It’s beginning to feel reasonable to wonder whether the Dwight D. Eisenhower Memorial will ever get built on the planned plot of land in Southwest DC near the Mall. Of course, it will eventually get built—probably—and maybe in most of our lifetimes, but the stories most often written about the project relate to controversies and actions that have brought the process almost to a standstill. The latest arrived this week, with an announcement that the Eisenhower Memorial Commission canceled a scheduled Thursday appearance before the National Capital Planning Commission. It is a third effort by the commission to get approval from the NCPC.
Not long after architect Frank Gehry submitted the first design plan, the Eisenhower family balked and got congressional and other support for their contention that the Gehry design was too grand and too edgy, that it did not represent the late president’s core values or his life. They also objected to environmental aspects of the design. That caused delays. Utah Congressman Rob Bishop, chairman of the public lands and environmental regulations subcommittee, opposes the Gehry design and held hearings to suggest the whole plan be scrapped and replaced by a new design. That caused more delays. Gehry made adjustments that received appropriate approvals this summer, including from the Eisenhower Commission. The Thursday meeting was to review site and building plans, but the commission said it needed more time.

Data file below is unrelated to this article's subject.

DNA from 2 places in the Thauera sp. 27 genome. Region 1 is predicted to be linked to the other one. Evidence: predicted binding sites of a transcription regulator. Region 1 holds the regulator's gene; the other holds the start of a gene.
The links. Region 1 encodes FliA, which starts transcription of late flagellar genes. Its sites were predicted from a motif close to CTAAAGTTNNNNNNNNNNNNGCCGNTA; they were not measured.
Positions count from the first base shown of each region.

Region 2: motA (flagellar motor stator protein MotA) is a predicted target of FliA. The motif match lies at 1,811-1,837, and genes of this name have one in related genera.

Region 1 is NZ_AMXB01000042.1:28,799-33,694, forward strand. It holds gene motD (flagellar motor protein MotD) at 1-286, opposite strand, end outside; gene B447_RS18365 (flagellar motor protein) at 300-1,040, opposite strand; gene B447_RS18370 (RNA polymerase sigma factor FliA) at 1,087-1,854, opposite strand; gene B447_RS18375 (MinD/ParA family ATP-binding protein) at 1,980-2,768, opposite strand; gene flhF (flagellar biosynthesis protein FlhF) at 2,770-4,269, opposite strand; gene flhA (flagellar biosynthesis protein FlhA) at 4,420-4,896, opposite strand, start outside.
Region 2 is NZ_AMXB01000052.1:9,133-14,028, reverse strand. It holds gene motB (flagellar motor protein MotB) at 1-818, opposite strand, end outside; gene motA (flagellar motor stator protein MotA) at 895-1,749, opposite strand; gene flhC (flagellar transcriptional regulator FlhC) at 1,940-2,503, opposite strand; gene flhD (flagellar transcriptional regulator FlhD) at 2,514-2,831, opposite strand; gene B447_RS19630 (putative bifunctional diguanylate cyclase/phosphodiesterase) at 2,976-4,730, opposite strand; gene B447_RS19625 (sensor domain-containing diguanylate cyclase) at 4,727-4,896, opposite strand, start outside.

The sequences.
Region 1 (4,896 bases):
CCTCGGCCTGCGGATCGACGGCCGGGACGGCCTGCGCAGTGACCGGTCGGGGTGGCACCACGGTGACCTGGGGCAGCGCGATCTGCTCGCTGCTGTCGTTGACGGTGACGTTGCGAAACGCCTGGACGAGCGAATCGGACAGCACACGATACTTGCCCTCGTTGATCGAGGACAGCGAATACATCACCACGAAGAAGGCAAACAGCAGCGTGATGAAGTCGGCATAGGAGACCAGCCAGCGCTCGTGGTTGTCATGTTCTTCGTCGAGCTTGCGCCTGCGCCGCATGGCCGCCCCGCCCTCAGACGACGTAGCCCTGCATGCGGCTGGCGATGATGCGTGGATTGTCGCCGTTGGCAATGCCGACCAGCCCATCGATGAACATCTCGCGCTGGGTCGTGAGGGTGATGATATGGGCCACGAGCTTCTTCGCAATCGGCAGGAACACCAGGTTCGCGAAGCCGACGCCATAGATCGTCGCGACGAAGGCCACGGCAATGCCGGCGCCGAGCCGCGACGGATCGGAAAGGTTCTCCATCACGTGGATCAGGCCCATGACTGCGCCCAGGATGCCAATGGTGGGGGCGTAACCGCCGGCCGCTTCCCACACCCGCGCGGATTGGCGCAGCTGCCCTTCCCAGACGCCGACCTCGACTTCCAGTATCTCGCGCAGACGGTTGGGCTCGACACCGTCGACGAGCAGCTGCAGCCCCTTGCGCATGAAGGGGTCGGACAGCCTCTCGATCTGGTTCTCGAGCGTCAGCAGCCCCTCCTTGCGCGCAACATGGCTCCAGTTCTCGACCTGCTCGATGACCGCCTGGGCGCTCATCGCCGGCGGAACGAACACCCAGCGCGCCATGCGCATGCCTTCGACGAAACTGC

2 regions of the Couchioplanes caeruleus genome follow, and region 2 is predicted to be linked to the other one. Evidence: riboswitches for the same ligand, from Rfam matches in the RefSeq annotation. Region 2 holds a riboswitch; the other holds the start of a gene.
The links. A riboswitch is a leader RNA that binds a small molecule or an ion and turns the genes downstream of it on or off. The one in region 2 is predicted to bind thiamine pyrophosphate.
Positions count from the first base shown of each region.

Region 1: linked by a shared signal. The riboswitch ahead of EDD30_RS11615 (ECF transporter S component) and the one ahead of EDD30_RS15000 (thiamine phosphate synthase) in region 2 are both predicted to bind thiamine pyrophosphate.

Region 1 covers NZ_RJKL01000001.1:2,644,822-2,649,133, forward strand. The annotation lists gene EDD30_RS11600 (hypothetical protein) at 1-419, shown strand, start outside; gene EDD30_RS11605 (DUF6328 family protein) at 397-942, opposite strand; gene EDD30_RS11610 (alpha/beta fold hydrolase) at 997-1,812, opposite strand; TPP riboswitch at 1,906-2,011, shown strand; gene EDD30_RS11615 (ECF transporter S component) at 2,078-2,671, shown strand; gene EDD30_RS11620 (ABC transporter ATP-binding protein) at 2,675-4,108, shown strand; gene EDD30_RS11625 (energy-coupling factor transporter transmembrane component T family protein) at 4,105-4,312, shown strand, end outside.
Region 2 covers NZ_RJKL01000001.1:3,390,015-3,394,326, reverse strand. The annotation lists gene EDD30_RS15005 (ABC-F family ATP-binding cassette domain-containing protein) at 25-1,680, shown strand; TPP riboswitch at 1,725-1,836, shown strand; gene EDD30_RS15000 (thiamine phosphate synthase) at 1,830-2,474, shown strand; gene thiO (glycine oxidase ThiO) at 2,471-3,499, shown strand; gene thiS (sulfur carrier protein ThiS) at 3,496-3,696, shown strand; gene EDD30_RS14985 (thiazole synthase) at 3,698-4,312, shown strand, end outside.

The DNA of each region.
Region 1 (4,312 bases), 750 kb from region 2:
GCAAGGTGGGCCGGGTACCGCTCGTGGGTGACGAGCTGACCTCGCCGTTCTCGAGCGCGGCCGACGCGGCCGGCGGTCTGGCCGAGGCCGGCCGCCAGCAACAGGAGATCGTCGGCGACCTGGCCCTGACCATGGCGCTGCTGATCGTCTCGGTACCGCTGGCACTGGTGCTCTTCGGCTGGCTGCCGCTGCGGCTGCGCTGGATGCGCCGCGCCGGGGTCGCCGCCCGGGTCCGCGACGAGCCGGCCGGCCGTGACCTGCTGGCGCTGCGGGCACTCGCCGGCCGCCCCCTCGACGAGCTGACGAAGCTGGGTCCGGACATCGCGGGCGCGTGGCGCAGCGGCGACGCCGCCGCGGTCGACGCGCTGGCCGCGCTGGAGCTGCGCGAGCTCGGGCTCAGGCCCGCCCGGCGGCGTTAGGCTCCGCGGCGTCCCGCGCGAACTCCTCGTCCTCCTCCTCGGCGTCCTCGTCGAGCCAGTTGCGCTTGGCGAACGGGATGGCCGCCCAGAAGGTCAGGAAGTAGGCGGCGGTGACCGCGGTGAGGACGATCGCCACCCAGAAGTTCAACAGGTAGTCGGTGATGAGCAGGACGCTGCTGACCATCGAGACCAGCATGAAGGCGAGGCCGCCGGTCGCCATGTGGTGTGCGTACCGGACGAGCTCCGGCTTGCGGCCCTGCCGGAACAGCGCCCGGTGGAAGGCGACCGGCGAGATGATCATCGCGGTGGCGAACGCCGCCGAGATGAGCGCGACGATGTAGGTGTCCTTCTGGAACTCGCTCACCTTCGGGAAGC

The authorization for the Eisenhower Memorial Commission lapses at the end of September, and if that happens the current fiscal budget of $51 million could be stopped. While in the arcane processes of the legislative system it’s possible work could continue regardless, the commission should seek reauthorization for that money to go forward. Bishop’s subcommittee oversees the reauthorization, and he is seeking a full accounting of the money spent so far.
Right by Ike: Project for a New Eisenhower Memorial, an organization that opposes the Gehry design, issued a statement when the delay was announced. “The design already faces uncertain funding in Congress, and the authorization for its sponsoring commission set to expire at the end of this month,” the statement said. “We should redesign the Eisenhower Memorial through the kind of open public process its commission should have started with.”
We asked for comment from the Eisenhower family and will update when we receive a reply.